Design Thinkers for Business Success

Posted on February 04 2014

Could ‘Design thinking’ be useful for businesses? – Can a design thinker become anything else but a designer? Perhaps a corporate CEO? An entrepreneur leading their own brand? a business manager? The answer is, ABSOLUTELY. Find out how and why, with the views expressed by AOD Founder and Managing Director Linda Speldewinde.

 




"Design thinking is no longer limited to designers and design thinkers are no longer limited to design studios."  

 

 

 

 

‘Design thinking’ is now recognised as one of the most powerful skills that transforms ordinary businesses into great success stories. Companies like Apple, Air BnB and Google are examples of companies that are not ‘design’ companies but have record-breaking, worldwide success due to being led by design thinkers. ‘Design thinking’ is in such demand now, that reputed universities like Harvard and Stanford are now offering special courses to help business professionals become design thinkers.

This week at AOD in Colombo, I saw the first group of ‘design camp’ students completing their design immersion programme that introduced them to design thinking and creative problem solving. Although these youngsters are creative and love design, they are not necessarily looking to become designers in a traditional sense; their future paths are now readjusted so that they can begin to look at important roles as business managers, CEO’s, founders of their own businesses and lead to success through design thinking. I see this as a great beginning for design thinking led commercial successes for Sri Lanka. So what is this ever-important ‘design thinking’? How is it so powerful? And what can design thinkers achieve in today’s world?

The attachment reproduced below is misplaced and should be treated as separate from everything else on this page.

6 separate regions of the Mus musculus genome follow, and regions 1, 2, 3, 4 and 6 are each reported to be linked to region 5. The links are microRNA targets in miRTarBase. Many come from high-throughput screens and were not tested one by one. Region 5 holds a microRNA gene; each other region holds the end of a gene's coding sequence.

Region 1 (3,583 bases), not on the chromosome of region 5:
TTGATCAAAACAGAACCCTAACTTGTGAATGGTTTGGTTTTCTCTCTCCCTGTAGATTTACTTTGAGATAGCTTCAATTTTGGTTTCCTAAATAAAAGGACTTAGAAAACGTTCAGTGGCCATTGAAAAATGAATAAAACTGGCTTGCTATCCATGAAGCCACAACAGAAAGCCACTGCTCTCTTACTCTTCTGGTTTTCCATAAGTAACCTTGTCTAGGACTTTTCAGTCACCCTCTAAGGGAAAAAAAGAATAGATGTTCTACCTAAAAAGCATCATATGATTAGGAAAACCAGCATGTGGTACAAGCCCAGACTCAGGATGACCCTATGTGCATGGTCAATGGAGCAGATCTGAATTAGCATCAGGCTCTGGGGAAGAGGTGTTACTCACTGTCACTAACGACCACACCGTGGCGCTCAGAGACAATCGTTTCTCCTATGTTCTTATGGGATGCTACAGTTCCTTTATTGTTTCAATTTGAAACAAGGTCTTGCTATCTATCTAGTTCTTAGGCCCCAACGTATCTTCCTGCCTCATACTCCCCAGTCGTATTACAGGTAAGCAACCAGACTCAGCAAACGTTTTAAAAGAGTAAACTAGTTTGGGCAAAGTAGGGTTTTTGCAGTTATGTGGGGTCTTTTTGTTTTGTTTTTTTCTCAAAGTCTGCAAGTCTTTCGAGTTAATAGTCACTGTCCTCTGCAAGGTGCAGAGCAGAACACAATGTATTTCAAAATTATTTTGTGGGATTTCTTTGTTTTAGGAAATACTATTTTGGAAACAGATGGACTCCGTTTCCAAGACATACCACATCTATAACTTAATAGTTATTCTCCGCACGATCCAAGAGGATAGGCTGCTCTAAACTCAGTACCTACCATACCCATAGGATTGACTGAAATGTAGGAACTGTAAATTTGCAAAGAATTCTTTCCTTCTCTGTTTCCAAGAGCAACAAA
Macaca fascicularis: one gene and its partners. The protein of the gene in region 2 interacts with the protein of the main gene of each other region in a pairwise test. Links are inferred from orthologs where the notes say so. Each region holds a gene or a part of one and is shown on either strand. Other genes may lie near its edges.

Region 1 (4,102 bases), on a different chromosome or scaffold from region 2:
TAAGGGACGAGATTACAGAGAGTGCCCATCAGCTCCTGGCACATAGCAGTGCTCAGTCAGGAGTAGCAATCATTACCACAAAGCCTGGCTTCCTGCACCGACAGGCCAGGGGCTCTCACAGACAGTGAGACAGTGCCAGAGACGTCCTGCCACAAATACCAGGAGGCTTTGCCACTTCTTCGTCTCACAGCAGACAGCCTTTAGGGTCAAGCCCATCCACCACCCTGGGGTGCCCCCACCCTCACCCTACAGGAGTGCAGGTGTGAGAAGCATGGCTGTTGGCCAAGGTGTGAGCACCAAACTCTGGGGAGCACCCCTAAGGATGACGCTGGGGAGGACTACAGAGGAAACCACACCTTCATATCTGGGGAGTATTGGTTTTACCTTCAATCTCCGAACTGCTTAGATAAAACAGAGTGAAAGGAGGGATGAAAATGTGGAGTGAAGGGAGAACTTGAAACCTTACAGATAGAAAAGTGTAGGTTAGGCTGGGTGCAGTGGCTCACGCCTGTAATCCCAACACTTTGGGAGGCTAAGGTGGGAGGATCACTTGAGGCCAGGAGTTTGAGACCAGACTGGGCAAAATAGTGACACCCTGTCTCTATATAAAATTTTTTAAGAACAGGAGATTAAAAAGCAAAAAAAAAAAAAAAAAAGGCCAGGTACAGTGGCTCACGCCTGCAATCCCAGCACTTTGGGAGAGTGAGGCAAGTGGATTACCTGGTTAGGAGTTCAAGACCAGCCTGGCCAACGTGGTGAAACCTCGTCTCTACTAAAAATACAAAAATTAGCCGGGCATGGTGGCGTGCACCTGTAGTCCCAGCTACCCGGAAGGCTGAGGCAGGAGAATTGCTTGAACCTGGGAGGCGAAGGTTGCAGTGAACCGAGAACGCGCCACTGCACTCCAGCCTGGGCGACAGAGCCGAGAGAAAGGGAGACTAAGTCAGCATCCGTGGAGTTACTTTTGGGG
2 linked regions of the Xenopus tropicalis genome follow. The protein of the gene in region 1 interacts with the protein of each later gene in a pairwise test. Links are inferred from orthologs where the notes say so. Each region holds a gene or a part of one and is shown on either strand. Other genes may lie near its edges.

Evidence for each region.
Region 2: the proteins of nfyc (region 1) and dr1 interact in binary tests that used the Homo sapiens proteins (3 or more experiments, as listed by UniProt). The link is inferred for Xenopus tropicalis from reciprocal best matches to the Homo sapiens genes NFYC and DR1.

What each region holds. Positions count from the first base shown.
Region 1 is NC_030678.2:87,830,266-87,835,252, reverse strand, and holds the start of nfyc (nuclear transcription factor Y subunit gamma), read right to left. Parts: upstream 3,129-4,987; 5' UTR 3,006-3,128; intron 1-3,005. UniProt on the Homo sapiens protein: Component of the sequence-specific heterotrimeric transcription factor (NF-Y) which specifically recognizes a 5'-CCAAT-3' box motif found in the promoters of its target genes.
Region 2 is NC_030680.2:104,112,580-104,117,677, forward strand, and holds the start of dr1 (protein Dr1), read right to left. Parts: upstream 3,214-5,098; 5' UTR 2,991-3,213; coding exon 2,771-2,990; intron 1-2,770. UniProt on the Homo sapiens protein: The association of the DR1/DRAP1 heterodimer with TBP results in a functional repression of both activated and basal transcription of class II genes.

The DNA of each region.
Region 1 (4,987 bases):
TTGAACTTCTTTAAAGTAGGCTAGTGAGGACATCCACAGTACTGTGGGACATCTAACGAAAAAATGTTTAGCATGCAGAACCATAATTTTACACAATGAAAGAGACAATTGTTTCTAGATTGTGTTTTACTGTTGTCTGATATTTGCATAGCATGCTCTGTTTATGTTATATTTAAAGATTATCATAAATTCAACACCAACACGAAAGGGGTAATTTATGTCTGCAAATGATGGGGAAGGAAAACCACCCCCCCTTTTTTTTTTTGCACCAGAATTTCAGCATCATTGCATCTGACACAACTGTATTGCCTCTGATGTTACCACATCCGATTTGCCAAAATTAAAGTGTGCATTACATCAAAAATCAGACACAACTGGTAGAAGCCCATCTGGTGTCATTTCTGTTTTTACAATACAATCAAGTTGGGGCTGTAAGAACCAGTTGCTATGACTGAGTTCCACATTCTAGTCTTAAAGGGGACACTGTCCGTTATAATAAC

Let’s first understand what design thinking means. Recently the Forbes magazine compared our traditional approach to ‘making business’, to that integrated with design thinking; usually businesses come up with an idea and then try to figure out how to sell it. However, with design thinking integrated business, you first analyse people, identify a true demand and a prevalent need among them and then, find a product/service giving a solution for that. This reverse method where, instead of trying to forcefully create a demand, businesses provide an interesting and creative solution for an authentic need, is ‘design thinking’ in a nutshell. It not only makes selling easier and more organic, but clients remember the brand better because they have really experienced it as a unique solution to a personal need.

Coming back to the design thinking process that I summed up earlier, we need to also understand that it is not that easy to find a unique, creative solution to a problem. This process involves several stages such as extensive research, defining the problem, forming a point-of-view about it, coming up with creative solutions, testing these out, discarding what doesn’t work and starting over or improving the ideas that work and so on. This process is what designers/design thinkers are taught during their education, and trained to perfect over the years.